Deer matters for Police Wildlife Crime Officers and Procurators Fiscal
14 Wildlife Crime Police Officers and one Procurator Fiscal attended a day long event, on March 19, prepared and delivered by The British Deer Society at Balmanno Farm.
The purpose of the event was to give advice and experience in deer related matters, including an introduction to a variety of firearms.
Demonstrations of correct methods of carcass preparation in the larder were laid on with freshly shot deer. This exhibited what a properly presented carcass should look like and when an identifying tag should be evident.
As a result of a recent suspected poaching incident, various deer parts had been dumped locally. These were used to exhibit what can be determined, including what firearm had been used, in a detailed inspection of poached deer parts.
DNA retrieval methods from deer body parts was explained and demonstrated by a DNA forsenic expert along with an outline of the opportunities this represents for investigators.
Various firearms and cartridges were exhibited and described, including shot gun, full bore and rimfire. A description of the function and the law pertaining to these firearms was set out followed by an opportunity to handle firearms and projectiles, which allowed the differences and characteristics of each firearm to be explained.
Terminal ballistics - what a bullet does on impact - was described, to show the intended effect on impact of a 'deer legal' calibre projectile. This part of the course also crucially covered what some other calibre projectiles do and why they are not 'deer legal'.
The group then went to a windswept 100m range to take the opportunity of using a firearm to test shoot 3 'zero' shots to test accuracy on a black and white ring target followed by a further 3 shots at a roe deer target. Coaching and advice was given throughout on a one to one basis and the standard of shooting was very good, especially given the wind speed!
The Deer Commission for Scotland followed this with a talk on Venison Dealers Licence record inspection guidance.
This covered Deer Act aspects but also highlighted Local Authority interests as well as Food Standards Agency interests.
The expressions of gratitude at the end of the day, and the many notes of thanks subsequently sent to the BDS, indicate that a great deal of information was passed on and that the opportunity to 'get up close' to deer and actually handle and use various firearms was greatly appreciated.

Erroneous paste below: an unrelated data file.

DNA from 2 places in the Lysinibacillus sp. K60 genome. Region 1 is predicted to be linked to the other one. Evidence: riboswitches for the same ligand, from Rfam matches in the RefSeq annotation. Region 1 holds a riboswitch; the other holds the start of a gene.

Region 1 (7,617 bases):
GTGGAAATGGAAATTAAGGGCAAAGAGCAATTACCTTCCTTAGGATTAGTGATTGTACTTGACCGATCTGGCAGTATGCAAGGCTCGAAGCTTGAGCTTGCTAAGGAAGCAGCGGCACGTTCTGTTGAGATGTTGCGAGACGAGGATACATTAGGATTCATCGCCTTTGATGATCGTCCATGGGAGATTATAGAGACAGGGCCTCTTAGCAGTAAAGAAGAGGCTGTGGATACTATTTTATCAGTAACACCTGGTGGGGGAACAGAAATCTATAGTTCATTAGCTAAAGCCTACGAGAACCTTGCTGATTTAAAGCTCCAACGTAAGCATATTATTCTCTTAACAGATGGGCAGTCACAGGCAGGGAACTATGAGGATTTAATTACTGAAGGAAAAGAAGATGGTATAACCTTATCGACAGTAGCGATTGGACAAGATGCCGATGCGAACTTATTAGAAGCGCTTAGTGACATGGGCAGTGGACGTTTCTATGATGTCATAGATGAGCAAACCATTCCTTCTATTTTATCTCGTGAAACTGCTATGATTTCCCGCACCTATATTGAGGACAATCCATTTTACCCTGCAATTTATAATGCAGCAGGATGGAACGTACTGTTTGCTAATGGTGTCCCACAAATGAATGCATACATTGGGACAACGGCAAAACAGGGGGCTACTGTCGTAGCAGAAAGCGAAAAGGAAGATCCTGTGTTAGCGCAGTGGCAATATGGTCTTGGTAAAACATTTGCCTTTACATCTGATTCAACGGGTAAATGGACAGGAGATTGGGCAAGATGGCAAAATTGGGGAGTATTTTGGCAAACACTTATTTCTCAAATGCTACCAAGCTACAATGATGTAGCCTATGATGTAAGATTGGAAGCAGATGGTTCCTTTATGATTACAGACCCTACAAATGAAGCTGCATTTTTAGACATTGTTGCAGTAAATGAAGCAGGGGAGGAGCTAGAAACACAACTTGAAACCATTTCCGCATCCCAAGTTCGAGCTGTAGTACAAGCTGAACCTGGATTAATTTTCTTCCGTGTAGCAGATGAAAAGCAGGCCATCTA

Having the material from the recent suspected poaching incident was useful but we are particularly grateful for the talks on DNA retrieval and terminal ballistics.
"This course allowed me to understand deer management from a very different perspective. The care and attention given to managing, culling and preparing deer to enter the food chain was made abundantly clear; it also emphasised the risks posed to the public by people taking deer unlawfully and by-passing food hygiene standards.
To understand the chain of events from killing the beast right through to its presence in a venison larder was very valuable and provided context around the entire deer-stalking process."Charlie Everitt, National Wildlife Crime Unit
"The course was very informative and relevant - well run with enthusiastic volunteers."Michael Davis, Grampian Police
"Just wanted to thank you for an excellent day yesterday. I learned a lot and was also very impressed with the staff, who were both knowledgeable and professional, and I was impressed with the standards of hygiene.
Please pass on my thanks to all of your staff who helped out and the others who gave up their time for our benefit."Andy Carroll, Tayside Police
The British Deer Society undertakes to provide various events to advise and deliver coaching for members throughout the year and will offer to provide a similar day in March 2011.